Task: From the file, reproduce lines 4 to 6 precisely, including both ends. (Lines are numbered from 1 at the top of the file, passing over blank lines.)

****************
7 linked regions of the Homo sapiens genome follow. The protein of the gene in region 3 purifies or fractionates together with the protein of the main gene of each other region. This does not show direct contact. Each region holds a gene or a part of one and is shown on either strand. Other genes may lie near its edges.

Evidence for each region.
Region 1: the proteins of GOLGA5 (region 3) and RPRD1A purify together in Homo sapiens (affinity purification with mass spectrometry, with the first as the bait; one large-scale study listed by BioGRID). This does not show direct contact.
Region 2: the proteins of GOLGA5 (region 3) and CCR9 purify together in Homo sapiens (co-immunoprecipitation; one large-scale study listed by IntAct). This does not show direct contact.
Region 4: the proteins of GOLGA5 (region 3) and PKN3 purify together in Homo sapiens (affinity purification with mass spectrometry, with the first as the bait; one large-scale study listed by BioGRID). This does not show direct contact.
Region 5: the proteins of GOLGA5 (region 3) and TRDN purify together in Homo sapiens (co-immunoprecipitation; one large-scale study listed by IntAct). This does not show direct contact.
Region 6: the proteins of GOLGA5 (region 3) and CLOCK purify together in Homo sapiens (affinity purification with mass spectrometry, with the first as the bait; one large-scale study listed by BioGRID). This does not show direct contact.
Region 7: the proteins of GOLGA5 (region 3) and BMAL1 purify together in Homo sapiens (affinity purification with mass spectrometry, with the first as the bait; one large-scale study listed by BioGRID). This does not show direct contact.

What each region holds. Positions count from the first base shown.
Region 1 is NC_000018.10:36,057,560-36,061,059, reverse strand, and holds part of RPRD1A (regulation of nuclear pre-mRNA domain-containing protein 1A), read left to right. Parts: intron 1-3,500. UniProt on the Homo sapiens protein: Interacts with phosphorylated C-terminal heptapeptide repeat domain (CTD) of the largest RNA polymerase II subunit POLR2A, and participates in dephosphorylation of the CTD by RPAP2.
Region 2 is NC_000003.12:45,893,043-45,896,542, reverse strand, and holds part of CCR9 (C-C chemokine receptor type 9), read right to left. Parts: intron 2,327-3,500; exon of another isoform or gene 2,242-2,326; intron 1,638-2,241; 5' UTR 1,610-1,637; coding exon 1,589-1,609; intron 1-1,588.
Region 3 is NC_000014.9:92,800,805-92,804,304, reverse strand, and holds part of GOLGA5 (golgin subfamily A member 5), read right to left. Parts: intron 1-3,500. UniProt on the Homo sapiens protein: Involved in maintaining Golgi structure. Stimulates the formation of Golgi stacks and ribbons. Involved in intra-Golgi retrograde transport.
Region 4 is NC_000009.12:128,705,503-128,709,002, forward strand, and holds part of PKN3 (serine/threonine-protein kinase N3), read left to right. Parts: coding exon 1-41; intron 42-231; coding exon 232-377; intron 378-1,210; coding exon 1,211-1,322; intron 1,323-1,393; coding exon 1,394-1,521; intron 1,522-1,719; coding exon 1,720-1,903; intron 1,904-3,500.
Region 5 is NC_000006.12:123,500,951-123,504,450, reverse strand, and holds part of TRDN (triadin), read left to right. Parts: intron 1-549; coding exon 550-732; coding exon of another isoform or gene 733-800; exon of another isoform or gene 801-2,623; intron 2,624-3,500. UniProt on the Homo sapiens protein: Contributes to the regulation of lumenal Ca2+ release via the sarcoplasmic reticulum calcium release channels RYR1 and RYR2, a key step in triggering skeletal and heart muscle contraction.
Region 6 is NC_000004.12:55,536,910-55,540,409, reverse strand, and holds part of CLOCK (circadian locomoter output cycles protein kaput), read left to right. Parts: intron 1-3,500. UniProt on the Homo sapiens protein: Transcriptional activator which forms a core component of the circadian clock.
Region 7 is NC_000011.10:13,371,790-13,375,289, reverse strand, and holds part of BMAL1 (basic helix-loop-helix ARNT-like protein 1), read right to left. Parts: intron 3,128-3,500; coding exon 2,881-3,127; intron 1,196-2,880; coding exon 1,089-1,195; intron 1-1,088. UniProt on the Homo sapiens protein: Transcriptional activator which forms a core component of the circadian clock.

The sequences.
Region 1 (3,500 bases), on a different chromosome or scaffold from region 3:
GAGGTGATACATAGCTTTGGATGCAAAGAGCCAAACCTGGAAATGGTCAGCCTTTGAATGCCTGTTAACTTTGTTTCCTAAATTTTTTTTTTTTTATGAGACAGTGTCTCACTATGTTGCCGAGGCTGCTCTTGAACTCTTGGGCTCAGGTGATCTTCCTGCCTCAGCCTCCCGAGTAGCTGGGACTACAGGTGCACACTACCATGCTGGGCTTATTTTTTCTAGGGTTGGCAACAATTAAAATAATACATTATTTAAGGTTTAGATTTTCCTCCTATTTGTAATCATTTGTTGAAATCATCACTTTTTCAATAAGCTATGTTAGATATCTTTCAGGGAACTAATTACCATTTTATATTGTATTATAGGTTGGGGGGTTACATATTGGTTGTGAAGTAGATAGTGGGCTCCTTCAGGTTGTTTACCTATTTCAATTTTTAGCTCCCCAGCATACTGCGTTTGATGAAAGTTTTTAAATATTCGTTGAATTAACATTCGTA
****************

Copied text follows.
Region 2: the proteins of GOLGA5 (region 3) and CCR9 purify together in Homo sapiens (co-immunoprecipitation; one large-scale study listed by IntAct). This does not show direct contact.
Region 4: the proteins of GOLGA5 (region 3) and PKN3 purify together in Homo sapiens (affinity purification with mass spectrometry, with the first as the bait; one large-scale study listed by BioGRID). This does not show direct contact.
Region 5: the proteins of GOLGA5 (region 3) and TRDN purify together in Homo sapiens (co-immunoprecipitation; one large-scale study listed by IntAct). This does not show direct contact.